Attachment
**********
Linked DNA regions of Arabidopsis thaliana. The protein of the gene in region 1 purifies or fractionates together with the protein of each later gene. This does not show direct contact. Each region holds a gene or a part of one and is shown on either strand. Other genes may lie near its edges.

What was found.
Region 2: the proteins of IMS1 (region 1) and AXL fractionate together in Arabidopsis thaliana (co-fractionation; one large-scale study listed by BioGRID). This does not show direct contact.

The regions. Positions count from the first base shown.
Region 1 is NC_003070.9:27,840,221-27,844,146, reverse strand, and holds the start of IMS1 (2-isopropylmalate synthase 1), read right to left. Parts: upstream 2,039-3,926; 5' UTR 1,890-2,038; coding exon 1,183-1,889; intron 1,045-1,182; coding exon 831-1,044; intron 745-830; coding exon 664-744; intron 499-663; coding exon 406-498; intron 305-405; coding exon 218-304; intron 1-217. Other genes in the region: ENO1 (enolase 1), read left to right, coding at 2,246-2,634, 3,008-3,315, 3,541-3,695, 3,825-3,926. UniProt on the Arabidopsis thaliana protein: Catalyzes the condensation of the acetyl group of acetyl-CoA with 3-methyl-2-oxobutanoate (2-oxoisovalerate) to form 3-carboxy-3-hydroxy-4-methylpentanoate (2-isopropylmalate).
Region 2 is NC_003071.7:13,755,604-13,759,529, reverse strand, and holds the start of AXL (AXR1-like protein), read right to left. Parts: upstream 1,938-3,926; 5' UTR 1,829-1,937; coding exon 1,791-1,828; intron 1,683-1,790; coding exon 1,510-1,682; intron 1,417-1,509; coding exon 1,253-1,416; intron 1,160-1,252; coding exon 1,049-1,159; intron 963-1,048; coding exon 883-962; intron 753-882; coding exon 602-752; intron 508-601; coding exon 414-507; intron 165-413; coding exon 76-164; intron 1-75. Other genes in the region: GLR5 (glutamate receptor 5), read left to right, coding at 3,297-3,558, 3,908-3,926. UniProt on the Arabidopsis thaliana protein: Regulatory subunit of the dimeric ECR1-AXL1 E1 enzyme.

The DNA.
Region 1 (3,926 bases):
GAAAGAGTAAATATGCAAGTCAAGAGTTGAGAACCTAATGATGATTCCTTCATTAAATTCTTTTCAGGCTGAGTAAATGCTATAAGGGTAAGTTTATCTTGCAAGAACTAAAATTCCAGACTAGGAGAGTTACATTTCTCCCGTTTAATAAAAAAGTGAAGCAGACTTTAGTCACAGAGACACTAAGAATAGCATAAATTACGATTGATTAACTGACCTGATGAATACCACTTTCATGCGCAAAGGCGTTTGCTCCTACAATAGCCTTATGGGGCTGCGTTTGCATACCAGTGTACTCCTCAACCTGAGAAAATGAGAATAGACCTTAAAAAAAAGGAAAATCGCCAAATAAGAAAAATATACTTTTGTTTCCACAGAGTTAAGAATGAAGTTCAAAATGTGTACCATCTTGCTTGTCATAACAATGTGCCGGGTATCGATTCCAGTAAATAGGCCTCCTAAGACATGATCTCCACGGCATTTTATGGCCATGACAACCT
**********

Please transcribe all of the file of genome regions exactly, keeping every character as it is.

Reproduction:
Linked DNA regions of Arabidopsis thaliana. The protein of the gene in region 1 purifies or fractionates together with the protein of each later gene. This does not show direct contact. Each region holds a gene or a part of one and is shown on either strand. Other genes may lie near its edges.

What was found.
Region 2: the proteins of IMS1 (region 1) and AXL fractionate together in Arabidopsis thaliana (co-fractionation; one large-scale study listed by BioGRID). This does not show direct contact.

The regions. Positions count from the first base shown.
Region 1 is NC_003070.9:27,840,221-27,844,146, reverse strand, and holds the start of IMS1 (2-isopropylmalate synthase 1), read right to left. Parts: upstream 2,039-3,926; 5' UTR 1,890-2,038; coding exon 1,183-1,889; intron 1,045-1,182; coding exon 831-1,044; intron 745-830; coding exon 664-744; intron 499-663; coding exon 406-498; intron 305-405; coding exon 218-304; intron 1-217. Other genes in the region: ENO1 (enolase 1), read left to right, coding at 2,246-2,634, 3,008-3,315, 3,541-3,695, 3,825-3,926. UniProt on the Arabidopsis thaliana protein: Catalyzes the condensation of the acetyl group of acetyl-CoA with 3-methyl-2-oxobutanoate (2-oxoisovalerate) to form 3-carboxy-3-hydroxy-4-methylpentanoate (2-isopropylmalate).
Region 2 is NC_003071.7:13,755,604-13,759,529, reverse strand, and holds the start of AXL (AXR1-like protein), read right to left. Parts: upstream 1,938-3,926; 5' UTR 1,829-1,937; coding exon 1,791-1,828; intron 1,683-1,790; coding exon 1,510-1,682; intron 1,417-1,509; coding exon 1,253-1,416; intron 1,160-1,252; coding exon 1,049-1,159; intron 963-1,048; coding exon 883-962; intron 753-882; coding exon 602-752; intron 508-601; coding exon 414-507; intron 165-413; coding exon 76-164; intron 1-75. Other genes in the region: GLR5 (glutamate receptor 5), read left to right, coding at 3,297-3,558, 3,908-3,926. UniProt on the Arabidopsis thaliana protein: Regulatory subunit of the dimeric ECR1-AXL1 E1 enzyme.

The DNA.
Region 1 (3,926 bases):
GAAAGAGTAAATATGCAAGTCAAGAGTTGAGAACCTAATGATGATTCCTTCATTAAATTCTTTTCAGGCTGAGTAAATGCTATAAGGGTAAGTTTATCTTGCAAGAACTAAAATTCCAGACTAGGAGAGTTACATTTCTCCCGTTTAATAAAAAAGTGAAGCAGACTTTAGTCACAGAGACACTAAGAATAGCATAAATTACGATTGATTAACTGACCTGATGAATACCACTTTCATGCGCAAAGGCGTTTGCTCCTACAATAGCCTTATGGGGCTGCGTTTGCATACCAGTGTACTCCTCAACCTGAGAAAATGAGAATAGACCTTAAAAAAAAGGAAAATCGCCAAATAAGAAAAATATACTTTTGTTTCCACAGAGTTAAGAATGAAGTTCAAAATGTGTACCATCTTGCTTGTCATAACAATGTGCCGGGTATCGATTCCAGTAAATAGGCCTCCTAAGACATGATCTCCACGGCATTTTATGGCCATGACAACCT